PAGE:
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ALINDA (Karpuzlu, formerly Demircideresi) Caria, Turkey.

Apparently a member of the Delian Confederacy, but for only a few years. The elder Ada, expelled from Halikarnassos by her brother Pixodaros about 340 B.C., retired to Alinda; when Alexander arrived in 334, she offered to surrender the city to him and to adopt him as her son, asking in return to be restored to her throne. Alexander responded favorably, and after the capture of Halikarnassos appointed her queen of Caria (Strab. 657; Arr. 1.23.8). Arrian describes Alinda as “a place among the strongest in Caria.” It is probable that the city soon afterwards took the name of Alexandria by Latmos; a place of this name, otherwise unrecorded, is mentioned by Stephanos of Byzantium, who says it possessed a sanctuary of Adonis with an Aphrodite by Praxiteles. By 81 B.C. at the latest, the old name had been revived (OGIS 441). The coinage extended from the 3d c. B.C. to the 3d c. A.D. A bishopric of Alinda is recorded in the Byzantine lists.

The site at Karpuzlu is identified by coins found there. It answers well to Arrian's description. The city wall, in good ashlar, is well preserved on the hill. Arrian's words suggest that it was standing in 334 B.C., and it is likely that it was built by Mausolos. Near the top of the hill a fine tower in two stories is still almost complete.

The outstanding feature of the ruins is a superb market building, over 90 m long and 15 m high. It is in three stories, of which the lower two are preserved entire. The first story consists of pairs of chambers, one behind the other, evidently used as shops; they open to the S on a narrow terrace partly rock-cut, partly supported by masonry. The second story is divided down its whole length by a row of double half-columns; it seems to have formed a single long gallery, lighted by a large window at the W end, with no division into rooms. Narrow slits in the front wall afforded additional lighting. The top story was on a level with the agora, which adjoins it on the N and was accessible from it. Here too a row of columns ran lengthwise down the middle; a few stumps only are preserved, and of the walls only a part at the W end. The agora is an empty level space some 90 by 30 m; of its surrounding stoa practically nothing now remains.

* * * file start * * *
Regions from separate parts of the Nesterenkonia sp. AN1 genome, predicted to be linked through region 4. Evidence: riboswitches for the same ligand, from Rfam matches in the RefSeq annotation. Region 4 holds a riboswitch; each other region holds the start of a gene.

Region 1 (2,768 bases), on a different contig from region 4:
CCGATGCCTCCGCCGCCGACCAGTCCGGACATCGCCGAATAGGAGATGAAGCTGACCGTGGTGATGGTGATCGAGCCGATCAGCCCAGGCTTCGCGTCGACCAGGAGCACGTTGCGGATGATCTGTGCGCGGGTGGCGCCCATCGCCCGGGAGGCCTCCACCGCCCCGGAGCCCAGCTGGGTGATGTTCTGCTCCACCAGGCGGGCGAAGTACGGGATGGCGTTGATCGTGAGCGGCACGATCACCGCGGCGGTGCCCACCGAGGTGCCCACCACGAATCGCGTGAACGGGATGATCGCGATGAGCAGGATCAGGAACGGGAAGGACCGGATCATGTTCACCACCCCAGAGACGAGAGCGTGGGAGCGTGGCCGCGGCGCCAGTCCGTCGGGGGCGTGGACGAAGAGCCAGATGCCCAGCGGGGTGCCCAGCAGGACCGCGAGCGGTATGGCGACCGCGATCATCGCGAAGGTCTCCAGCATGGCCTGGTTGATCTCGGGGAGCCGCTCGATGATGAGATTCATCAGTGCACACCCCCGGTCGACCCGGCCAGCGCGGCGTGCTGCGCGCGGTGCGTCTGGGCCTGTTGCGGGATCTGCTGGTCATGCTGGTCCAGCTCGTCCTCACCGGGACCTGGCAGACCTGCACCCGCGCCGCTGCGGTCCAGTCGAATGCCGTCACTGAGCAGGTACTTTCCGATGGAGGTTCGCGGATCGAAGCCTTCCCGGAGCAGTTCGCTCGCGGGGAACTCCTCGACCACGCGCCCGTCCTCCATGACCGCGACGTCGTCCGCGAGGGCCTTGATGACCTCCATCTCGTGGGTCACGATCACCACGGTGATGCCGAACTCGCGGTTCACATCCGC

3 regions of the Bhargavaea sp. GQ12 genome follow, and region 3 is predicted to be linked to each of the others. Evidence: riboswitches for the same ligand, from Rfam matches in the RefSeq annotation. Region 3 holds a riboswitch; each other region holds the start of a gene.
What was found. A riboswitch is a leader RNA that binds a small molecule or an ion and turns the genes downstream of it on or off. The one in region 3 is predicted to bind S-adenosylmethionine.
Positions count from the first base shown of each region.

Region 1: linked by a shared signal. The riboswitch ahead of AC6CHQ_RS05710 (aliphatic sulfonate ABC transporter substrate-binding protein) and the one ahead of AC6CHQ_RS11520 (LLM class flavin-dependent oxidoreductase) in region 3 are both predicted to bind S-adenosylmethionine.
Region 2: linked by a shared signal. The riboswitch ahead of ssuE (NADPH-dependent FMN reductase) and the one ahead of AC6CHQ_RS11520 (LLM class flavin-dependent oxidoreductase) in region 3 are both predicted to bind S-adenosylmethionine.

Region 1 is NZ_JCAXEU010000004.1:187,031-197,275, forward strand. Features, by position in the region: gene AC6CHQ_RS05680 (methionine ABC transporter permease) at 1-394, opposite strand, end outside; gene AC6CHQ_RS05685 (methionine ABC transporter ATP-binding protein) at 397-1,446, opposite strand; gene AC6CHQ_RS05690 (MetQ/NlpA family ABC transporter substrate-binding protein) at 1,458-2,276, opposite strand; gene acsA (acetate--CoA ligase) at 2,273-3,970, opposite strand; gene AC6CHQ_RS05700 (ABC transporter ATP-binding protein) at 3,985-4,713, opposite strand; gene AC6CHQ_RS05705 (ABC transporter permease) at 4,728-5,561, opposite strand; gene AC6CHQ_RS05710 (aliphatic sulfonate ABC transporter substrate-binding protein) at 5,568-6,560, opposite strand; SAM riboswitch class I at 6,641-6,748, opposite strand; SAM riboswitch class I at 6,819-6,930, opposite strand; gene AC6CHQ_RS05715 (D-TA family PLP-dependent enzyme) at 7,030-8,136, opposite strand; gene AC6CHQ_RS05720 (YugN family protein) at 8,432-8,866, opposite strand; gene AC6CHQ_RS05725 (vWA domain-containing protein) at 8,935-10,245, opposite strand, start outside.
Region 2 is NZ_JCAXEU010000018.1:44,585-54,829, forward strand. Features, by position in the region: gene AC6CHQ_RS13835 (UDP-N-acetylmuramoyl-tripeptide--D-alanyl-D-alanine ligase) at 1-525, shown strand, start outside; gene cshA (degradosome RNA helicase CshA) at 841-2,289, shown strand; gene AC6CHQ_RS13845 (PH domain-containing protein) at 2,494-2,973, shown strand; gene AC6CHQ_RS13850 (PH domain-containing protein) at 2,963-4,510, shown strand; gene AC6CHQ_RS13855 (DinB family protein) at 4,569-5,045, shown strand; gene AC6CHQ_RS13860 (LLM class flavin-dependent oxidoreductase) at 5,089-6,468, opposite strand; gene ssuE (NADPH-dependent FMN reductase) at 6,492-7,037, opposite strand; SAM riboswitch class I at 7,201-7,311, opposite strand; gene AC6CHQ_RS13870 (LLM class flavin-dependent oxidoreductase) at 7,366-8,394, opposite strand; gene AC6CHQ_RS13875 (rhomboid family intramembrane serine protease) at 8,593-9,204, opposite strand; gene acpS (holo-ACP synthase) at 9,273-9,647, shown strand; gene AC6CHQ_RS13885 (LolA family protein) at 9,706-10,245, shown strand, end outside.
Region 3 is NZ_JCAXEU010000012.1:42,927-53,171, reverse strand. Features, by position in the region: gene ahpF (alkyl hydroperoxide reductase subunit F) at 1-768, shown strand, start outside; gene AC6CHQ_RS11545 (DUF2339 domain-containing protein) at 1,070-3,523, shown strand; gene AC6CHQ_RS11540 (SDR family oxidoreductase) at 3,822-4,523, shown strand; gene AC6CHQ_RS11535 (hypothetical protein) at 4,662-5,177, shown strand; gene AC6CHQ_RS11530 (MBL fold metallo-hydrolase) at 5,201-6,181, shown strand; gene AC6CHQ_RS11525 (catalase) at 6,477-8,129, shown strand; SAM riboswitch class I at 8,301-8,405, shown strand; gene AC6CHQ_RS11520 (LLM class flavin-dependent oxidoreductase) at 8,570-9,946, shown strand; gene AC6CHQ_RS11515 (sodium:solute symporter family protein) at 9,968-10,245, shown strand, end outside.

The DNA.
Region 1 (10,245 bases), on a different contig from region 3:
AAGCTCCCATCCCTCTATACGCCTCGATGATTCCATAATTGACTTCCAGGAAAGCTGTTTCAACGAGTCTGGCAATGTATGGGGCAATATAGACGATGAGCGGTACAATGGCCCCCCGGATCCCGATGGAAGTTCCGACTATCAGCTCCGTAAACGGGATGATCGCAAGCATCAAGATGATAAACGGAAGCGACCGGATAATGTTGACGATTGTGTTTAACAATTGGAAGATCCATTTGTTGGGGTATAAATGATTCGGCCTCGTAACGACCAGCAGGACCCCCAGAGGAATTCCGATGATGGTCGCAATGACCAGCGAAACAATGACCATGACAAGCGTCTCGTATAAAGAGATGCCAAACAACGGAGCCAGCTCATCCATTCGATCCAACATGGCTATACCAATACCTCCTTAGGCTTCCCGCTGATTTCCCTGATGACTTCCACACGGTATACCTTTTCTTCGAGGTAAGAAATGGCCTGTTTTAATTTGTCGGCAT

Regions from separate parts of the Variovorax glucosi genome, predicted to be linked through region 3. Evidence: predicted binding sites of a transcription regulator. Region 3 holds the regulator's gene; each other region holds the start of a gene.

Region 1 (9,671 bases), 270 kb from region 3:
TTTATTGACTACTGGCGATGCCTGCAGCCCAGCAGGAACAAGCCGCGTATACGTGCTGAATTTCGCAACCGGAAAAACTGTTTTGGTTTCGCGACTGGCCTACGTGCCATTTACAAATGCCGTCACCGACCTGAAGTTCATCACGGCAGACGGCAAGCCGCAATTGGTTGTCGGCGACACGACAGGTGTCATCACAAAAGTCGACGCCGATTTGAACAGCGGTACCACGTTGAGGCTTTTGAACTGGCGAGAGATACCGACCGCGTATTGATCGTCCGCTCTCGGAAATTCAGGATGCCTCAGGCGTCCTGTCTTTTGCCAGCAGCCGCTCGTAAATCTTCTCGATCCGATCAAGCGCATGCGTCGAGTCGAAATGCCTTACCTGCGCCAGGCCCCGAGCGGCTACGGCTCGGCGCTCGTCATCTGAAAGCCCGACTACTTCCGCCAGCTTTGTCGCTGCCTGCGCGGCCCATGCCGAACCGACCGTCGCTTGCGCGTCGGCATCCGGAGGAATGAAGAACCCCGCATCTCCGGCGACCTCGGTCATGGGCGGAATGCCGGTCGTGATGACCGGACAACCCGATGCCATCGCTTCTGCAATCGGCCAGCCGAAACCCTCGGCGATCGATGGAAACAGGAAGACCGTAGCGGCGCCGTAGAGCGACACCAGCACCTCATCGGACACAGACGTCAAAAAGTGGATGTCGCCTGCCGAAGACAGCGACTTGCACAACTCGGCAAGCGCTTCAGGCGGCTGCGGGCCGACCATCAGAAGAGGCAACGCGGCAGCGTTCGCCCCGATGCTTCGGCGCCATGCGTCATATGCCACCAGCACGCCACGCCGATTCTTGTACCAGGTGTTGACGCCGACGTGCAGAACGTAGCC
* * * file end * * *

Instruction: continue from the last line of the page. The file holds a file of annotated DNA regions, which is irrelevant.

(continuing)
The theater is also in excellent preservation. Contrary to Vitruvius' rule, it faces SW. The retaining wall of the cavea, and the analemmata, are in handsome ashlar masonry of Hellenistic date; an arched entrance leads to the diazoma on either side. The stage building was reconstructed in Roman times by merely extending the stage towards the orchestra; the building has collapsed, but its front wall is discernible. Of the stage itself the lower part is buried; the upper part is unusually well preserved. It is supported on plain pilasters carrying stone paving-blocks of which a number are still in place; it projects 5.1 m from the stage building.

At the summit of the hill are two foundations, one circular, over 15 m in diameter and of unknown purpose, the other apparently a small temple.

On the hill immediately to the SW is the second acropolis similarly fortified by ashlar masonry with towers, enclosing an area some 227 m in length. It seems to have been residential only, and is covered with remains of houses; just inside the wall is a row of six cisterns thickly coated with plaster still showing traces of red color. Adjoining on the S at a much lower level is a similar enclosure entered by a gate.

In the dip beyond this second acropolis, a stretch of an aqueduct is standing almost complete. Four arches are preserved, and a solid wall pierced by a gate 1.8 m wide. Over the arches is the water channel, with some of its covering stones still in position.

Tombs are numerous and of various kinds, some sarcophagi, many of “Carian” type, and some built tombs now converted to modern houses. None of them is inscribed.


C. Fellows, Lycia (1841) 58-64; E. Fabricius in Altertümer von Aegae (1889) 27-30; E. Hula & E. Szanto in SBWien 132 (1895) Abh. 2,2-3; W. R. Paton & J. Myres in JHS 16 (1896) 238-42; ATL I (1939) 467-68; G. E. Bean, Turkey beyond the Maeander (1971) ch. 16MI.


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